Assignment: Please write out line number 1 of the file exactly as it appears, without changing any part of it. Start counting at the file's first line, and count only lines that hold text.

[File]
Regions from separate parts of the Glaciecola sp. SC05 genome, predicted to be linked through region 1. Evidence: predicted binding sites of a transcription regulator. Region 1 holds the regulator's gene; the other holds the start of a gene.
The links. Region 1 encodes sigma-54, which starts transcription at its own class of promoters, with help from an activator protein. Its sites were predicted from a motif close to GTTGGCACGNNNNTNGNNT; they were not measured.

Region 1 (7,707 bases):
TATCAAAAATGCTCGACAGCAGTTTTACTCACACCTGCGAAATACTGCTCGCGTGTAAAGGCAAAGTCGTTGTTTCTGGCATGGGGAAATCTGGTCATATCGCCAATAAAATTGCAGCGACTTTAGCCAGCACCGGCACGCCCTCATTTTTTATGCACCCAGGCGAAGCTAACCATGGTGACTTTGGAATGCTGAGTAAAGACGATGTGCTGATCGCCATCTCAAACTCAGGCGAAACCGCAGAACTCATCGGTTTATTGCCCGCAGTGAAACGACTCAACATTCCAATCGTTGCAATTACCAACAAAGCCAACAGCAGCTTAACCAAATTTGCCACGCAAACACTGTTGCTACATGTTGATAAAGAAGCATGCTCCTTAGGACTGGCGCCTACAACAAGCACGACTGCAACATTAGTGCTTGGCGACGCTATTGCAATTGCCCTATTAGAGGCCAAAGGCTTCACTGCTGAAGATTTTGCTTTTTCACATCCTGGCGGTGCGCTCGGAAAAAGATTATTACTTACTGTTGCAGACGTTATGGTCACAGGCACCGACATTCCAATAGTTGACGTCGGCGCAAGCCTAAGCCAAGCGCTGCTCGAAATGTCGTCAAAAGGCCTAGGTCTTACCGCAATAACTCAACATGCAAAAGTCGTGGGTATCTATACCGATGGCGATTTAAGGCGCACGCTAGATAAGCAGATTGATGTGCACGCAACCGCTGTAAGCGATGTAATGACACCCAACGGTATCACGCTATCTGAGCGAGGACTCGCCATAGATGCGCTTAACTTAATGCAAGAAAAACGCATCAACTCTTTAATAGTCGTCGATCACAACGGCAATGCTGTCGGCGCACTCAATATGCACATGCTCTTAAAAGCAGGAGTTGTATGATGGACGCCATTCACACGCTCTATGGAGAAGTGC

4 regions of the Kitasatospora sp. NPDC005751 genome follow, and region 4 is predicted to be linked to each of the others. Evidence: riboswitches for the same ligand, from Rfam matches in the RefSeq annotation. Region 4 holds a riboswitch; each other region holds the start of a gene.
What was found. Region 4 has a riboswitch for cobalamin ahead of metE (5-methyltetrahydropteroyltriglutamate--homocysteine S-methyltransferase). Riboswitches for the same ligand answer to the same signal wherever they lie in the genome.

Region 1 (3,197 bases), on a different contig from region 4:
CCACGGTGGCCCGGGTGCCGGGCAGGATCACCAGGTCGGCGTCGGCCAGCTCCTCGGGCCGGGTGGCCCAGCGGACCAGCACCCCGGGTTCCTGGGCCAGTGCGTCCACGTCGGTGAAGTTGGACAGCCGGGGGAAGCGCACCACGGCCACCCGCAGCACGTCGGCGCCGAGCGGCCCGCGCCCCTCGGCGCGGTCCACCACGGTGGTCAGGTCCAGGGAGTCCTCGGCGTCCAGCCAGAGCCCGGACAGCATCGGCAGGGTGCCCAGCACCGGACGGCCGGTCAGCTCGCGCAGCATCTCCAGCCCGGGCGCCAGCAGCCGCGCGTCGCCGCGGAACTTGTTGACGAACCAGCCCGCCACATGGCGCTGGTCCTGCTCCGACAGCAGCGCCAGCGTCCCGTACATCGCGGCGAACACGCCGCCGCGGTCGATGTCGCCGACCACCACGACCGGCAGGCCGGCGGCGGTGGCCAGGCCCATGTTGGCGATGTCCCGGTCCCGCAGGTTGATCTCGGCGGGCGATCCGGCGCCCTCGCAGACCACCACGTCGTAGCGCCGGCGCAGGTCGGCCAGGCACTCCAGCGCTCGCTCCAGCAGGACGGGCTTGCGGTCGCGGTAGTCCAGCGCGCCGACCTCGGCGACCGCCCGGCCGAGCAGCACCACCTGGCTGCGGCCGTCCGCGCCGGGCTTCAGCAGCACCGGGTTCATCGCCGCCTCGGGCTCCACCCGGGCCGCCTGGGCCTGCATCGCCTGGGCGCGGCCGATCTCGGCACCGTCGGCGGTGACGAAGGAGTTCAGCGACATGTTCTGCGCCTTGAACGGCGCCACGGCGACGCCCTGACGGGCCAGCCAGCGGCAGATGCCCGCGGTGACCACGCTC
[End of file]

Regions from separate parts of the Glaciecola sp. SC05 genome, predicted to be linked through region 1. Evidence: predicted binding sites of a transcription regulator. Region 1 holds the regulator's gene; the other holds the start of a gene.